Why the World Needs Another Green Building Standard
By Shari Shapiro
Published August 20, 2009
In the interests of full disclosure, I am a member of the International Code Council's team crafting a Green Building Code.
After LEED, Green Globes, BREEM, Energy Star, NAHB Green and the prospective ASHRAE 189, why on earth do we need another green building standard? Is it simply to give people like me something to do in their spare time? (I had thought about taking up knitting.) The answer is definitely not.
According to the ICC:
The objective of this new project is to develop a Green Building Code for traditional and high-performance buildings that is consistent and coordinated with the ICC family of Codes and Standards.
As articulated above, the point of the ICC Green Building Code is to be consistent with the other I-codes which most jurisdictions have adopted (or tweaked) as the basis of their building codes. Thus, builders building green buildings must adhere to two standards at least -- the conventional I-Code based building code, and the green building standard. This has caused many issues, including the waterless urinal fiasco, in which waterless urinals were prohibited under conventional code provisions. By integrating a green building standard with the building code, these types of headaches can be minimized.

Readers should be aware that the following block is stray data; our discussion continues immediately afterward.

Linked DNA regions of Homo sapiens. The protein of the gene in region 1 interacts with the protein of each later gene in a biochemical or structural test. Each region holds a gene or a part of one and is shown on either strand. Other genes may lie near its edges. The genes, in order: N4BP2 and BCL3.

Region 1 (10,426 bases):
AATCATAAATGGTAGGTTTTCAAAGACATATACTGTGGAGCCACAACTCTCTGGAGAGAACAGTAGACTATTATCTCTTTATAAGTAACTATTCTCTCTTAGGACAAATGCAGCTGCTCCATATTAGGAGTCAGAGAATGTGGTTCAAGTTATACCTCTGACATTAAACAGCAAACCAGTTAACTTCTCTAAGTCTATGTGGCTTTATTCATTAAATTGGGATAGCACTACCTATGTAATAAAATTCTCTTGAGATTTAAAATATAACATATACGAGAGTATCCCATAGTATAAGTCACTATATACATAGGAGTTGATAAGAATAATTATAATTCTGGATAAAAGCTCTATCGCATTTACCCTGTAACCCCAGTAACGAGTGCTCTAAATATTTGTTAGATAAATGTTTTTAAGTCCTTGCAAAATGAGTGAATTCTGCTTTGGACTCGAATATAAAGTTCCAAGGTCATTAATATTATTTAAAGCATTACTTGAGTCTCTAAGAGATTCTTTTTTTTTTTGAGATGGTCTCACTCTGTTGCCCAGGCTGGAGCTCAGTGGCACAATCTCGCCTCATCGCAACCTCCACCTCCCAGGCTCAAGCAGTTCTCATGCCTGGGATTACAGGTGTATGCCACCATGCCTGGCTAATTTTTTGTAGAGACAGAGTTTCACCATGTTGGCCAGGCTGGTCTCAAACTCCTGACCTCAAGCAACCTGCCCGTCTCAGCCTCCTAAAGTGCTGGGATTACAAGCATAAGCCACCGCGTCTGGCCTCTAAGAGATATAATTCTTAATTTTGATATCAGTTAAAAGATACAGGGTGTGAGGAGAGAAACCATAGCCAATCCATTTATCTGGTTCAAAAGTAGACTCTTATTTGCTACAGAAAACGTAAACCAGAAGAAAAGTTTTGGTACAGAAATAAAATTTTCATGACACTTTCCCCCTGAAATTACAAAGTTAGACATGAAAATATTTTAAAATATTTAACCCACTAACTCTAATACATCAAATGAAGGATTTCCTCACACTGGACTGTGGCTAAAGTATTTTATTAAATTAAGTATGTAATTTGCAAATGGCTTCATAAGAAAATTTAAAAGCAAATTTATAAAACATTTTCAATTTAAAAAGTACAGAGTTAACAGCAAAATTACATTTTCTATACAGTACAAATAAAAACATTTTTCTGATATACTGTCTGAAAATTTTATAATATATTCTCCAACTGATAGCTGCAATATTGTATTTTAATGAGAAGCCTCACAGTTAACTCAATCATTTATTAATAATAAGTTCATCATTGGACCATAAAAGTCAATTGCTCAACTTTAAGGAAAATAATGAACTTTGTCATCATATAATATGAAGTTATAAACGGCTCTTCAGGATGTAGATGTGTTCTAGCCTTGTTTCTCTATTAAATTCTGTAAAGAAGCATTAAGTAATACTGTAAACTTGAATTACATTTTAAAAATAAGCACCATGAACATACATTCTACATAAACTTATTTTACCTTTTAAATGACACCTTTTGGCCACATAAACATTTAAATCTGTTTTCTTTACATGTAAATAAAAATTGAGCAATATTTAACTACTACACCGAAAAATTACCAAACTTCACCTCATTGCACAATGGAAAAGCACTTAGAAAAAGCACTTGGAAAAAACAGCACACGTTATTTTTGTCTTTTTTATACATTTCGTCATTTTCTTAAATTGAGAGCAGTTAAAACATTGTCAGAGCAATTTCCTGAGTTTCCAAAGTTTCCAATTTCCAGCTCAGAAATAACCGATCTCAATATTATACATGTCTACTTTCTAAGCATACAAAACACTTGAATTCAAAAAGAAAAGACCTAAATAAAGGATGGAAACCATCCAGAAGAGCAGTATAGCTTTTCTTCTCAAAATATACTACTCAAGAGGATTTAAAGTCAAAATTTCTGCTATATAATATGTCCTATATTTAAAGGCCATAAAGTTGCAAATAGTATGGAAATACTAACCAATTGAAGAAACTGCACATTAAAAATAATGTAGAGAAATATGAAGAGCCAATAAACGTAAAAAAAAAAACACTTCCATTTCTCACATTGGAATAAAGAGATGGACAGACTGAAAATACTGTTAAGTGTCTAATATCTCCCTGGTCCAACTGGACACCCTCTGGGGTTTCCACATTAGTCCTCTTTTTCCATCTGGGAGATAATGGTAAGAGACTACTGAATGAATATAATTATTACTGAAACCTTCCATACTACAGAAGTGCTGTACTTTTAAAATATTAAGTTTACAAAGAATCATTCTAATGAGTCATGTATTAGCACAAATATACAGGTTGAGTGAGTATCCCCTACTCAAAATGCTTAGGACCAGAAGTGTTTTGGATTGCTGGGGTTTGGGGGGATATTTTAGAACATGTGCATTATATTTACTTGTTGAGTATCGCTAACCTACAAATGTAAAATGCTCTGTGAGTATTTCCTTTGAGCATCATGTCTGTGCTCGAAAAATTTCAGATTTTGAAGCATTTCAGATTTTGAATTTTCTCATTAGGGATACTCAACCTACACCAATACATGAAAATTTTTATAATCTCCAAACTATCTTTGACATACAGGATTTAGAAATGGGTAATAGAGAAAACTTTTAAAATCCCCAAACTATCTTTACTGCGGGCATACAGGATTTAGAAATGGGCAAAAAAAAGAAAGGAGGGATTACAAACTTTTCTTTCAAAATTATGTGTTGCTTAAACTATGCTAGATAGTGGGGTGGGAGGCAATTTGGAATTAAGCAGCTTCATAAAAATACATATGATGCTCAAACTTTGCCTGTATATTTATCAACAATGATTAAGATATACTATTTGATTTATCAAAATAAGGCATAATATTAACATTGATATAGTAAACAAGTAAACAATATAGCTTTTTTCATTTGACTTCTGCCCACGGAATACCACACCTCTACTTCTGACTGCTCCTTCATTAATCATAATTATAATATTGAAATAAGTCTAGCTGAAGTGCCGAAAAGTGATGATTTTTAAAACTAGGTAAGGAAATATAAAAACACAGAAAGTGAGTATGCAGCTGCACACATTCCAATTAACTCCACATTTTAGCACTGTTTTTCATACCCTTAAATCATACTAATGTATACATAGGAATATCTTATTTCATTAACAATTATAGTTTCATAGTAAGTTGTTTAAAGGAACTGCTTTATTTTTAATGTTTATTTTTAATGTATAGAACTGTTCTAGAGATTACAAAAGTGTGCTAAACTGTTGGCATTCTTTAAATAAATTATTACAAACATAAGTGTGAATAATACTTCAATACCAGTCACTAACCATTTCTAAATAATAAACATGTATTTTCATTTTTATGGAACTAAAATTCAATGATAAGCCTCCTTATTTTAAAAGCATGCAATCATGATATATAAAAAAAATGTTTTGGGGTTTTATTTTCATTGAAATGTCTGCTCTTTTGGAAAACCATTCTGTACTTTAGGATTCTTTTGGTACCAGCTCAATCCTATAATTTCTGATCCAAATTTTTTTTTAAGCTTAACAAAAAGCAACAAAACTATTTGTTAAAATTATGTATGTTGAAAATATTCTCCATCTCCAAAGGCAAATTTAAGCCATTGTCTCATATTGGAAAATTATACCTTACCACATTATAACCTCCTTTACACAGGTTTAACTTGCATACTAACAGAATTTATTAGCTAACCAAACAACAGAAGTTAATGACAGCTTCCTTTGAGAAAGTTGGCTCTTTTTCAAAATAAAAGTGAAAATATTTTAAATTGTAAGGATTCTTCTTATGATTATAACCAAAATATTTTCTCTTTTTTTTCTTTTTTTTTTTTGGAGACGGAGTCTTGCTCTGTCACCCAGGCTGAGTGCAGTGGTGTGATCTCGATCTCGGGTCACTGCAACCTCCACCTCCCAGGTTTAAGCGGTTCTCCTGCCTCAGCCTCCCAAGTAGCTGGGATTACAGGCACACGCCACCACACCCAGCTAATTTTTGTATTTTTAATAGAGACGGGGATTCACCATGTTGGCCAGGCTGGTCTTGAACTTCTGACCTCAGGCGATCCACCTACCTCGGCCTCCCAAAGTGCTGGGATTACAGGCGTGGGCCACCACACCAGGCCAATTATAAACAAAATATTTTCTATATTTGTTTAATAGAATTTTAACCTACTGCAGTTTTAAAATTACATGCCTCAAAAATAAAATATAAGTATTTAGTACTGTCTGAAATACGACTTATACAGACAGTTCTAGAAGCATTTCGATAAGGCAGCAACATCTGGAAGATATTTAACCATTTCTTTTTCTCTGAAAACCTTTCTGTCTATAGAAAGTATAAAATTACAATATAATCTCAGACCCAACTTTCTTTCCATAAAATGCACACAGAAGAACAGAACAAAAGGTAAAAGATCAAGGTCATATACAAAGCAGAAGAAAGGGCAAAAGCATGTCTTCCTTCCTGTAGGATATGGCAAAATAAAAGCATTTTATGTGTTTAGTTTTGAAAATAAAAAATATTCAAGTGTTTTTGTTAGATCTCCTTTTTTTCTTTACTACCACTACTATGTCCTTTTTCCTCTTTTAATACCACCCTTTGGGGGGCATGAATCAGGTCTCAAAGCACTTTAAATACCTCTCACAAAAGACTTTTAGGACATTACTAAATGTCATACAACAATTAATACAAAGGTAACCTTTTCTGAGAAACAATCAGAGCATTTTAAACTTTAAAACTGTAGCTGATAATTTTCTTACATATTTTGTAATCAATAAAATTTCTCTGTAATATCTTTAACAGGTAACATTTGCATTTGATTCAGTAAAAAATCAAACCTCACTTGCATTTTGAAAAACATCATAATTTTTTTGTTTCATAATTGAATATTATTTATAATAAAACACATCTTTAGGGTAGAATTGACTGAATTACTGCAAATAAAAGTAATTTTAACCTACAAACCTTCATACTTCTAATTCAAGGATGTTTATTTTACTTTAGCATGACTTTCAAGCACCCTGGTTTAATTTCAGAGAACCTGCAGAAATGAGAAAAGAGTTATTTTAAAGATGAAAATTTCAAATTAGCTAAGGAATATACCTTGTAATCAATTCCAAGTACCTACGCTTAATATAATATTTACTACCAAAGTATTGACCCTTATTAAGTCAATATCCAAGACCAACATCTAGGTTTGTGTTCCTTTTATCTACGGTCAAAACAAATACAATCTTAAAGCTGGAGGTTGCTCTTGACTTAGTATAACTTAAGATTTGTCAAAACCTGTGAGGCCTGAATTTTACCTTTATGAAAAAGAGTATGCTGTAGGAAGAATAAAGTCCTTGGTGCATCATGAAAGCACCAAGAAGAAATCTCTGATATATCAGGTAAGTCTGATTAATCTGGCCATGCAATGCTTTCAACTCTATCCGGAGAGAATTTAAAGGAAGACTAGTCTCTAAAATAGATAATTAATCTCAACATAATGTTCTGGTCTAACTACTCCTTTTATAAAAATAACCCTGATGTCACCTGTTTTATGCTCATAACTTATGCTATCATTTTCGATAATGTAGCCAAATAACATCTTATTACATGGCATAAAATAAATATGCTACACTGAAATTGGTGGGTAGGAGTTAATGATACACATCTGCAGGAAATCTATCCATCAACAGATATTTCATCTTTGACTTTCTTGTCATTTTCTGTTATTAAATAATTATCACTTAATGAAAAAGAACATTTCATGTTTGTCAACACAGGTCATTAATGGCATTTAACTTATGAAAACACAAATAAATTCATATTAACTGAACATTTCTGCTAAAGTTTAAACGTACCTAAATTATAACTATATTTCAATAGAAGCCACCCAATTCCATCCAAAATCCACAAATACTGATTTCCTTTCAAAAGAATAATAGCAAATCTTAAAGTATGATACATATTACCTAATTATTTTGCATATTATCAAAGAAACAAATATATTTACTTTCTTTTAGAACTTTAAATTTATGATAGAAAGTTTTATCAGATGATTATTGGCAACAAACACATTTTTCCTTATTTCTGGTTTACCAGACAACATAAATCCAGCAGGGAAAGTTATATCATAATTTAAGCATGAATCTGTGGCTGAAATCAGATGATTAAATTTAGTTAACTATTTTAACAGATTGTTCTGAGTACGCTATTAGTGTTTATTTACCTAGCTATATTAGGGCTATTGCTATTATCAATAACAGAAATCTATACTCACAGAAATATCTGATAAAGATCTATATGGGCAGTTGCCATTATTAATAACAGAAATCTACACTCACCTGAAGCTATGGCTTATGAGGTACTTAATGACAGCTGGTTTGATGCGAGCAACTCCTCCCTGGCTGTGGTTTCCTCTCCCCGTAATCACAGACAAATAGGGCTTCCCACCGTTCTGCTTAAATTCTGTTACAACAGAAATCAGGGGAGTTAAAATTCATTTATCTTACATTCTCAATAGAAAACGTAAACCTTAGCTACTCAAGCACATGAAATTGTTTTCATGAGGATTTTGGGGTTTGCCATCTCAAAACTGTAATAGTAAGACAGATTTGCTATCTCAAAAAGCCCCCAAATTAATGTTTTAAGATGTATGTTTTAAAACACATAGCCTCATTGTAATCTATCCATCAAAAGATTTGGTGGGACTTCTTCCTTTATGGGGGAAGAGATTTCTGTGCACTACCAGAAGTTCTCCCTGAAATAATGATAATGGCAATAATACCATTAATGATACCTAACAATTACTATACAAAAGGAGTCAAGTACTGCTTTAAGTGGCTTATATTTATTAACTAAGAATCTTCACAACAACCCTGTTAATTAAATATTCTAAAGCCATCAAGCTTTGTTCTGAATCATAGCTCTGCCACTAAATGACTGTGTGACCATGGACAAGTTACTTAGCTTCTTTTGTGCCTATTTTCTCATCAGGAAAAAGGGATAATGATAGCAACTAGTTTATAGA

In addition, code officials and politicians are comfortable with adopting and utilizing I-Codes as the basis for building regulations. Thus, municipalities do not have to reinvent the code wheel when looking to implement green building practices.
Finally, a solid compromise green building code can advance green building as the default standard. In California, which has adopted a green building code, various interest groups, including the California Building Industry Association, have come on board with the code.
There will always be a place for aspirational green building standards. LEED, for example, should provide new and innovative and more challenging ways to reduce GHG emissions, materials usage, enhance energy efficiency, etc.
The goal of a code, however, should be to raise the floor of all buildings to a greener baseline. ICC's Green Building Code effort is a step towards making that happen. So, for me, knitting will have to wait.
Shari Shapiro, J.D., LEED AP, is an associate with Obermayer Rebmann Maxwell & Hippel LLP in Philadelphia. Shari heads the company's green building initiative. She also writes about green building and the law on her blog at http://www.greenbuildinglawblog.com, where this post originally appeared.
Friday, August 21, 2009
Posted by Unknown at 11:03 AM